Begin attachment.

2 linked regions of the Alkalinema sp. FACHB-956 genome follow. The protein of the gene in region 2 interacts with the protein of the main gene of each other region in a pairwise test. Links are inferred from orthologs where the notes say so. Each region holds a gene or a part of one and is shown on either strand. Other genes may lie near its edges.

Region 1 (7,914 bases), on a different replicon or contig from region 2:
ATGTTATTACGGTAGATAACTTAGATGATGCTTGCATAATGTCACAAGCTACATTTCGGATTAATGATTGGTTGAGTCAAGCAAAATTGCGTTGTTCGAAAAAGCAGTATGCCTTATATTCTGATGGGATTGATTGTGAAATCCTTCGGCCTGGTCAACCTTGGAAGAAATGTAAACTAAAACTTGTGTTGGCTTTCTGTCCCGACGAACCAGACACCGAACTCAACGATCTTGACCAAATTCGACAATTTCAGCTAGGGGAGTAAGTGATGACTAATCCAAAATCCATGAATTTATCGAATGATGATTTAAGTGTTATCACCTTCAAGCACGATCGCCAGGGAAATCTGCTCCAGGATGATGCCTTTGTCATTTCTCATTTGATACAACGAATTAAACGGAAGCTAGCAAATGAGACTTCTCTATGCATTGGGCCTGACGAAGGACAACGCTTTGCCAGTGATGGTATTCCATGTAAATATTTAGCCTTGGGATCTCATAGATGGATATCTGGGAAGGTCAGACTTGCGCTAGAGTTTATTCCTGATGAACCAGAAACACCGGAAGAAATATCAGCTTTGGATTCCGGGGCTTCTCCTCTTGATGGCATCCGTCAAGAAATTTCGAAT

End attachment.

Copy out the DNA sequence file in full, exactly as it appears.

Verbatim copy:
2 linked regions of the Alkalinema sp. FACHB-956 genome follow. The protein of the gene in region 2 interacts with the protein of the main gene of each other region in a pairwise test. Links are inferred from orthologs where the notes say so. Each region holds a gene or a part of one and is shown on either strand. Other genes may lie near its edges.

Region 1 (7,914 bases), on a different replicon or contig from region 2:
ATGTTATTACGGTAGATAACTTAGATGATGCTTGCATAATGTCACAAGCTACATTTCGGATTAATGATTGGTTGAGTCAAGCAAAATTGCGTTGTTCGAAAAAGCAGTATGCCTTATATTCTGATGGGATTGATTGTGAAATCCTTCGGCCTGGTCAACCTTGGAAGAAATGTAAACTAAAACTTGTGTTGGCTTTCTGTCCCGACGAACCAGACACCGAACTCAACGATCTTGACCAAATTCGACAATTTCAGCTAGGGGAGTAAGTGATGACTAATCCAAAATCCATGAATTTATCGAATGATGATTTAAGTGTTATCACCTTCAAGCACGATCGCCAGGGAAATCTGCTCCAGGATGATGCCTTTGTCATTTCTCATTTGATACAACGAATTAAACGGAAGCTAGCAAATGAGACTTCTCTATGCATTGGGCCTGACGAAGGACAACGCTTTGCCAGTGATGGTATTCCATGTAAATATTTAGCCTTGGGATCTCATAGATGGATATCTGGGAAGGTCAGACTTGCGCTAGAGTTTATTCCTGATGAACCAGAAACACCGGAAGAAATATCAGCTTTGGATTCCGGGGCTTCTCCTCTTGATGGCATCCGTCAAGAAATTTCGAAT